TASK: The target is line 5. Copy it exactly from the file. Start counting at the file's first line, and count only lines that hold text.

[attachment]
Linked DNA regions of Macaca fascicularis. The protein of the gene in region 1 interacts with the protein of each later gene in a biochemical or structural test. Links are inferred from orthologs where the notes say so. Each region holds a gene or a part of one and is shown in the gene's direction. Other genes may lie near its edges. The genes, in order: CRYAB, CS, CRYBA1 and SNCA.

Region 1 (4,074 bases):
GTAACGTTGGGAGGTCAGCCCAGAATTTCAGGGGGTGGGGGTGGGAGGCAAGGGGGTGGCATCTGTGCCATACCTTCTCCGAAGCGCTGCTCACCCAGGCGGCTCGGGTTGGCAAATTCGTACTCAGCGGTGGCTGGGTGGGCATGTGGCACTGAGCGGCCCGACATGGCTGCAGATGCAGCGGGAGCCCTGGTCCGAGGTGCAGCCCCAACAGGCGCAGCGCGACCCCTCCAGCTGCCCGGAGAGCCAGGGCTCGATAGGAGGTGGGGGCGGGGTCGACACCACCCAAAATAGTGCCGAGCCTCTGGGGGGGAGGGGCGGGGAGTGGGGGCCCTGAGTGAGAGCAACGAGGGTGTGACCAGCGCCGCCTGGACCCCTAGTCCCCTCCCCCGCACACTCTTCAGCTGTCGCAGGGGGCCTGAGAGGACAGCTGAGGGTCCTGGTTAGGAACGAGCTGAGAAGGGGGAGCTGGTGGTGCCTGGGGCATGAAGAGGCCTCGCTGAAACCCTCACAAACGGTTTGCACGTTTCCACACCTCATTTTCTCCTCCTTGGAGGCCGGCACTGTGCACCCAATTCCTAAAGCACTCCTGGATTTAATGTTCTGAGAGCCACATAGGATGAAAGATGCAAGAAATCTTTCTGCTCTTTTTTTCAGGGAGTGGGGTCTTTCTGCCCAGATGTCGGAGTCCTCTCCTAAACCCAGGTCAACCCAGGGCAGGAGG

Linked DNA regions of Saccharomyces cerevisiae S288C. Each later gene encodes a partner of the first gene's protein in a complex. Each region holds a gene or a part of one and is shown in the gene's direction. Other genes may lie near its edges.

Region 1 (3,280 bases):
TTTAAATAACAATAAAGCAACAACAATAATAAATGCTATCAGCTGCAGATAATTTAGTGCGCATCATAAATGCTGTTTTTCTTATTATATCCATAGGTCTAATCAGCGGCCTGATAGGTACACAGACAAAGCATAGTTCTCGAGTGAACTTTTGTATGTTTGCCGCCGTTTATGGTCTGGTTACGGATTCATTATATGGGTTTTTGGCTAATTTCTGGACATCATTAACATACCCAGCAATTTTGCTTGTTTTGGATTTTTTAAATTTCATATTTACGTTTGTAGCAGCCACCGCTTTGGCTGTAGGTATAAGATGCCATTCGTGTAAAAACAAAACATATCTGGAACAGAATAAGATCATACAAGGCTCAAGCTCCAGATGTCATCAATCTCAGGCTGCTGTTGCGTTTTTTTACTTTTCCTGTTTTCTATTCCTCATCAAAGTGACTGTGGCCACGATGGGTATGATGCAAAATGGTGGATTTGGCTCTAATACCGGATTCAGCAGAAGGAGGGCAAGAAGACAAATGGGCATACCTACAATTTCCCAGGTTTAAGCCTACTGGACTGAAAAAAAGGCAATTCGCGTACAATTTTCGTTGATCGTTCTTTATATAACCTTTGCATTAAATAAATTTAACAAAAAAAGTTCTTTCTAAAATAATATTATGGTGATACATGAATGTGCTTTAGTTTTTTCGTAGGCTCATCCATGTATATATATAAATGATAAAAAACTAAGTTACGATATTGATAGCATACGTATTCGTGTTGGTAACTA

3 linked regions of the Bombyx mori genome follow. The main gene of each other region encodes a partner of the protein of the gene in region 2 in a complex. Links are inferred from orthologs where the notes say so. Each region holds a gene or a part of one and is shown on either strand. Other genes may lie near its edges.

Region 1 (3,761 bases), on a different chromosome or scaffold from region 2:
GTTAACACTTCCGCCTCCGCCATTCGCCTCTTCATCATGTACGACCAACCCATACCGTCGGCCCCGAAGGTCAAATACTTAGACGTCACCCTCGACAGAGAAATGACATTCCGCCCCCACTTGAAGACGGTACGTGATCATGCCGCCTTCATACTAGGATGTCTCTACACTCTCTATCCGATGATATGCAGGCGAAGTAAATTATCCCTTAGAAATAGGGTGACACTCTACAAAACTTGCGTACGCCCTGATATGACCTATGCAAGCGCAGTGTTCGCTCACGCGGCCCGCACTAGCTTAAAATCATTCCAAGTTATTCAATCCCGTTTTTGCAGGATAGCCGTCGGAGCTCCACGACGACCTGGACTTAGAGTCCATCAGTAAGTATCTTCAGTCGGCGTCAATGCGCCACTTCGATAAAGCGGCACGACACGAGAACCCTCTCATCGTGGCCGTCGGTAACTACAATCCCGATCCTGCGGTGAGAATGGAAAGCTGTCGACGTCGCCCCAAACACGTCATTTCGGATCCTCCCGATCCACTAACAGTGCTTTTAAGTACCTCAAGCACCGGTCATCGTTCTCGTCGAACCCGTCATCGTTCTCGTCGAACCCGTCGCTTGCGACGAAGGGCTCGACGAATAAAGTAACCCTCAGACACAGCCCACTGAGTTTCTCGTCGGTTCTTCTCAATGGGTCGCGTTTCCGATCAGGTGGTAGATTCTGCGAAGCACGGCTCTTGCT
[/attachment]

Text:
Region 1 (3,280 bases):